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Unfortunately upon the breakdown of a relationship it is not uncommon to see the family pet being used as a weapon. One spouse knowingly understands how important the pet is to the other spouse, and may use the pet to create additional conflict. One spouse may insist they are more entitled to keep the pet and withhold the pet, thereby creating additional conflict that must be resolved. Or the dispute may be between the spouses who both feel that they have a closer bond with the family pet than the other spouse and are better suited to care for the pet after the separation.

Is the family pet treated like a child in Ontario Family Courts?

In Family Court in Ontario, the family pet is not afforded any special treatment. The family pet is treated as “chattel” or a possession, like a piece of furniture, such as a couch, television or chair, that is to be divided by the parties. The family pet is not treated like a child where the decision-making (old term “custody”) responsibility or parenting time (old term “access”) of the pet is dealt with and decided by the Courts. Often the Court adopts a narrow approach to the issue, which is finding the answer to the question of “who paid for the pet”, (King and Mann, 2020 ONSC 108, at paragraph 71 and Warnica and Gering, [2004] O.J. No. 5396, at paras 25 – 28). Yet owning a pet is more than just purchasing the pet. There is care, maintenance and the associated costs that are required the moment the animal is brought home.   

Most of us appreciate that our pet is more than a piece of furniture. Pets offer companionship and support. The family pet is often considered a member of the family. Some owners treat their pets like their children and lavish love and attention on the pet. There are many benefits of having a pet, including companionship, learning responsibilities, etc. Realizing that the issue of ownership of the family pet is to be decided without any consideration to the fact that the family pet is more than a chattel, provides little comfort to litigants who are closely bonded with their pet.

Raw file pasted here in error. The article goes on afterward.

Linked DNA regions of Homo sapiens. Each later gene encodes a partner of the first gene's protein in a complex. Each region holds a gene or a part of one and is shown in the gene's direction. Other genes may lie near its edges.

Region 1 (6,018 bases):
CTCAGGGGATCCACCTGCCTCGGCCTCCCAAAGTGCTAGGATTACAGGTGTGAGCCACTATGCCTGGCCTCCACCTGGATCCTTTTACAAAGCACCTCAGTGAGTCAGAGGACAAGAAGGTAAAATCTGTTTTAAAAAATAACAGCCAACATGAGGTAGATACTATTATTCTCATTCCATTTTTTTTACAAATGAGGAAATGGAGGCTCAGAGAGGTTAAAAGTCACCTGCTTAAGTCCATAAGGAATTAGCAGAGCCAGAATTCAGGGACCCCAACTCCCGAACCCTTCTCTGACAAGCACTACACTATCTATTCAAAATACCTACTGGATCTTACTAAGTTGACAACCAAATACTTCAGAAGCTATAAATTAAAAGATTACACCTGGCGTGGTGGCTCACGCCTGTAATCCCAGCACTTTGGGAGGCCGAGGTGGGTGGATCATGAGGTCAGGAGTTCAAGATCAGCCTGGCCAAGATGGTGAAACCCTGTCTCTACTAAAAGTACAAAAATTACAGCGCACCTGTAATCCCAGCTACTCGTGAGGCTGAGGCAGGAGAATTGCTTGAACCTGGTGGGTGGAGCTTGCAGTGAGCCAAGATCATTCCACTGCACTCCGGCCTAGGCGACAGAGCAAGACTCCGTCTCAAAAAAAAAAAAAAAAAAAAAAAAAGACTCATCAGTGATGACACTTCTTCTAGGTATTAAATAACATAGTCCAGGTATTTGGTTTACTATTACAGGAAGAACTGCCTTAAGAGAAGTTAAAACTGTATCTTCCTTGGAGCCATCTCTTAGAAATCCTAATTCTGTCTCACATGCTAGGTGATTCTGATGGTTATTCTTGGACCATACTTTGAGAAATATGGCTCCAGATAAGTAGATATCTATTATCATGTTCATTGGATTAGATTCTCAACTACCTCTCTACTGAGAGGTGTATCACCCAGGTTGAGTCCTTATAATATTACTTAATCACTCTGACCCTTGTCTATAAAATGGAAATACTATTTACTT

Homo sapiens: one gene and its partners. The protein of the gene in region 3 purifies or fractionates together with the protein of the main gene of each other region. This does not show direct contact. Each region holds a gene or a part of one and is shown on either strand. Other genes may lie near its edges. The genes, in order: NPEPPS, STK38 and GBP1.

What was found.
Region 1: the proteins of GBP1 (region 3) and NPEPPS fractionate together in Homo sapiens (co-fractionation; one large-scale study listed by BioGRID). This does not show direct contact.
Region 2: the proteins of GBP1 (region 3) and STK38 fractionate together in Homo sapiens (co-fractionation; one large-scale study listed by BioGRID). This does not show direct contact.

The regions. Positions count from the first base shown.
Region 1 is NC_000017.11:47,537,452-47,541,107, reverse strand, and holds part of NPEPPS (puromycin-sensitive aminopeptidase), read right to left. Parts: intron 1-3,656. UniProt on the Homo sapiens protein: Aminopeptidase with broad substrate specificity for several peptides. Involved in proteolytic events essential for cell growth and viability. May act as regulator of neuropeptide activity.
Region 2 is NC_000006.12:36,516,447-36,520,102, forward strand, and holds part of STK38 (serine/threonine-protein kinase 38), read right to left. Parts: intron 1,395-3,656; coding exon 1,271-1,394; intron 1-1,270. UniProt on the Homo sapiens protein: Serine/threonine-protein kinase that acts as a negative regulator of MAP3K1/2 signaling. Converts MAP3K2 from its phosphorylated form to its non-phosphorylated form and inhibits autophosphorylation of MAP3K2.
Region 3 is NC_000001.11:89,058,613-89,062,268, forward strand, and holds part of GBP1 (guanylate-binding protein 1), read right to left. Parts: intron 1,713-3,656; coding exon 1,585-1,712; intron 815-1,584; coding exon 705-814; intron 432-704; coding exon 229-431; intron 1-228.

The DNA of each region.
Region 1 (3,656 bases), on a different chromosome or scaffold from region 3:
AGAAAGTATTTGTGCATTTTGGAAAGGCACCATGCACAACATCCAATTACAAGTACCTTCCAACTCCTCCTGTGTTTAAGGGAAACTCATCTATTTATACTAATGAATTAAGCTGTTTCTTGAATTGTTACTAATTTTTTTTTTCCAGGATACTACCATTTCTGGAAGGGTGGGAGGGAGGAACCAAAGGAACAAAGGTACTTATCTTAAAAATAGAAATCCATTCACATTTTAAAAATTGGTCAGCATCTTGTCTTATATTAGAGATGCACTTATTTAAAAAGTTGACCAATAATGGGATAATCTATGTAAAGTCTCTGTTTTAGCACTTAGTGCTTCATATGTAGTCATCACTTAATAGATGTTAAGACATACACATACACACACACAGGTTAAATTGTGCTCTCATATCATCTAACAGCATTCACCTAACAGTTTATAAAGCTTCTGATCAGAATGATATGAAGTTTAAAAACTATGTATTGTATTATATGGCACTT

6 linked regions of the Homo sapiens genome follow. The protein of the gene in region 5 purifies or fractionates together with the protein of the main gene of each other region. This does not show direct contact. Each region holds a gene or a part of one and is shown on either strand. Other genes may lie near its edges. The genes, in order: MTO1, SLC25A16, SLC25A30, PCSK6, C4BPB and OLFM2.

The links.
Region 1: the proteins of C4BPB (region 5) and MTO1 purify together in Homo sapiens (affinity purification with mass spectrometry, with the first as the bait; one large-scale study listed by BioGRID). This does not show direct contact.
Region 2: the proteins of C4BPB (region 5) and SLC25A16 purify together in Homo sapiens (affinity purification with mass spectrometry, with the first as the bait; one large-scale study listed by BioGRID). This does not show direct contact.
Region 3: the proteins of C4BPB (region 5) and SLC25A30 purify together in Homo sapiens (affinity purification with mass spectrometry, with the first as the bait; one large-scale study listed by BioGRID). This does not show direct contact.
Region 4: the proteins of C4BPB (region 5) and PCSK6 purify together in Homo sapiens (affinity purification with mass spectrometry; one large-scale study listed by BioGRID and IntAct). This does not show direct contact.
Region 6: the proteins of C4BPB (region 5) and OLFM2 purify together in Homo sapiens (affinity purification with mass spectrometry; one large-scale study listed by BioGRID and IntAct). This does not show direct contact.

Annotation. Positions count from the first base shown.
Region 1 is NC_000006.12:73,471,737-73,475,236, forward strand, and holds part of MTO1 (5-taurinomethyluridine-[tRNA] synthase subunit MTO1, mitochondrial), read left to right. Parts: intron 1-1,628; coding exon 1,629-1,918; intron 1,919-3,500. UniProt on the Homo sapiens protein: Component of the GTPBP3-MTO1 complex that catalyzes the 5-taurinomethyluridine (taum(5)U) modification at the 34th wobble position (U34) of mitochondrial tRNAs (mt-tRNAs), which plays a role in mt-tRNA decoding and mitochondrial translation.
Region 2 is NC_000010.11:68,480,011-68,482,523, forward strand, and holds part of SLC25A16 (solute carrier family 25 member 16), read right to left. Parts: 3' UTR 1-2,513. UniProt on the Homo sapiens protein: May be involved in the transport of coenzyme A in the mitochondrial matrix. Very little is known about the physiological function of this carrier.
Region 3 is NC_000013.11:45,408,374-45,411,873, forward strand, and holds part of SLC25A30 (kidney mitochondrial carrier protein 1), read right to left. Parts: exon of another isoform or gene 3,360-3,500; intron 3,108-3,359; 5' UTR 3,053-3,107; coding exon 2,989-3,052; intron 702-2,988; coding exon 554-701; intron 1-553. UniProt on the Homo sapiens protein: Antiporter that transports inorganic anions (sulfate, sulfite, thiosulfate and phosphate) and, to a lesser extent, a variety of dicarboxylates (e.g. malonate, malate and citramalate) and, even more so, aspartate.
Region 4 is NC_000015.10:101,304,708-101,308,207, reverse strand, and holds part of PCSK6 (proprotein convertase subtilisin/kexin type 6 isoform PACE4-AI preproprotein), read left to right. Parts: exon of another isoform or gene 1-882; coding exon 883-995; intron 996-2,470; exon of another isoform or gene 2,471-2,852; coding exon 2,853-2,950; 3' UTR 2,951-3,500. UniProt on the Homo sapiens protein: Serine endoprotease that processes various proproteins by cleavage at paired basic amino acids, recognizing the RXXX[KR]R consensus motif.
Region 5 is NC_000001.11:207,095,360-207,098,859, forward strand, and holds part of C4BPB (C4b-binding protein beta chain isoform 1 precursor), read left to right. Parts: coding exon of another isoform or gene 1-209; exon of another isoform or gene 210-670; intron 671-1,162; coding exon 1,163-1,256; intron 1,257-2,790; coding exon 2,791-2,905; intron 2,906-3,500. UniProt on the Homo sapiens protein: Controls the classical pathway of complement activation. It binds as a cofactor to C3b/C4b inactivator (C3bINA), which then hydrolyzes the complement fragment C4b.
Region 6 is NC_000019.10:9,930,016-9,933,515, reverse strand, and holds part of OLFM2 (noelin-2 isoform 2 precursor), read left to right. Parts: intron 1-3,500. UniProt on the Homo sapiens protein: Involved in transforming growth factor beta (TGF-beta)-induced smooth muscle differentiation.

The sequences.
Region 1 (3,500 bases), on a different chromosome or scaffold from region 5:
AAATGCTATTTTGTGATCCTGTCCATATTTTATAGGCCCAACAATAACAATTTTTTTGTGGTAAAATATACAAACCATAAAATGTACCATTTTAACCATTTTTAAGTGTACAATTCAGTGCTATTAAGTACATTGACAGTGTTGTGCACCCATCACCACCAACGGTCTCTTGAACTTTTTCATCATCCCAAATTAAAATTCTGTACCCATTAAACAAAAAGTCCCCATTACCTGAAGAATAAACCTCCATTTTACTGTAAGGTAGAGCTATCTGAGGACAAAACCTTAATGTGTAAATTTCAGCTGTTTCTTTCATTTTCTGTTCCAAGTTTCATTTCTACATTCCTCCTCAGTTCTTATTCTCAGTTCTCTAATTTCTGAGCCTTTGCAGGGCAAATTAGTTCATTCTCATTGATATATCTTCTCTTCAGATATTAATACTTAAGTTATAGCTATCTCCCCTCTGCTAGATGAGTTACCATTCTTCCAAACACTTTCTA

A broader approach to the issue of the family pet

The Ontario Courts in recent years have developed a broader approach than only considering which spouse can prove that they purchased the pet, and has considered additional factors when parties cannot agree on ownership of the family pet (Coates and Dickson, 2021 ONSC 992). The Court will examine the relationship between the pet and the former spouses. The Court will consider factors such as who paid for the pet but also if there an agreement as to ownership of the pet when it was acquired or after it was acquired, who raised the pet, who exercised care and control over the pet, who bore the burden of the care and comfort of the pet, who paid for the pet’s expenses, what happened to the pet after the parties’ relationship ended, etc. This “contemporary” or broad approach considers that ownership of the family pet is a more complex question than only who paid for the pet.

There may be some relief on the horizon for family law litigants located in Ontario. 

The pet acquiring the status of “Companion” in BC Courts

Earlier this year, the BC’s Family Law Act, was changed so that the Provincial and Superior Courts can make orders of ownership and possession of the family’s pet. Under the BC legislation a new definition of “companion animal” has been included and is defined as an animal that is “kept primarily for the purpose of companionship”. A service animal, and animals that are kept as part of a business or for agricultural purposes would not fall under the definition of “companion animal”. The BC Courts will assess the pet’s best interests when deciding who will retain the family pet, including considering factors such as who historically cared for the pet and the relationship between the children and the family pet, etc.

Currently there has been no movement in Ontario to make similar amendments to align with BC’s addition of “companion pets” in the family law context, but often legislative changes in one province encourage legislative changes in other provinces. The bottom line is that the changes to the BC legislation promotes the understanding that a pet is more than mere property.

Do you require assistance with a family law related issue?

Andrea C. Cooley, Counsel, is a senior lawyer in Siskinds’ Family Law Department.  If you would like to discuss any family law issue, including your separation, divorce, decision-making responsibility, parenting schedule, adoption, division of property, separation or cohabitating agreements, she can be reached at [email protected] or by phone at 519-550-7782.

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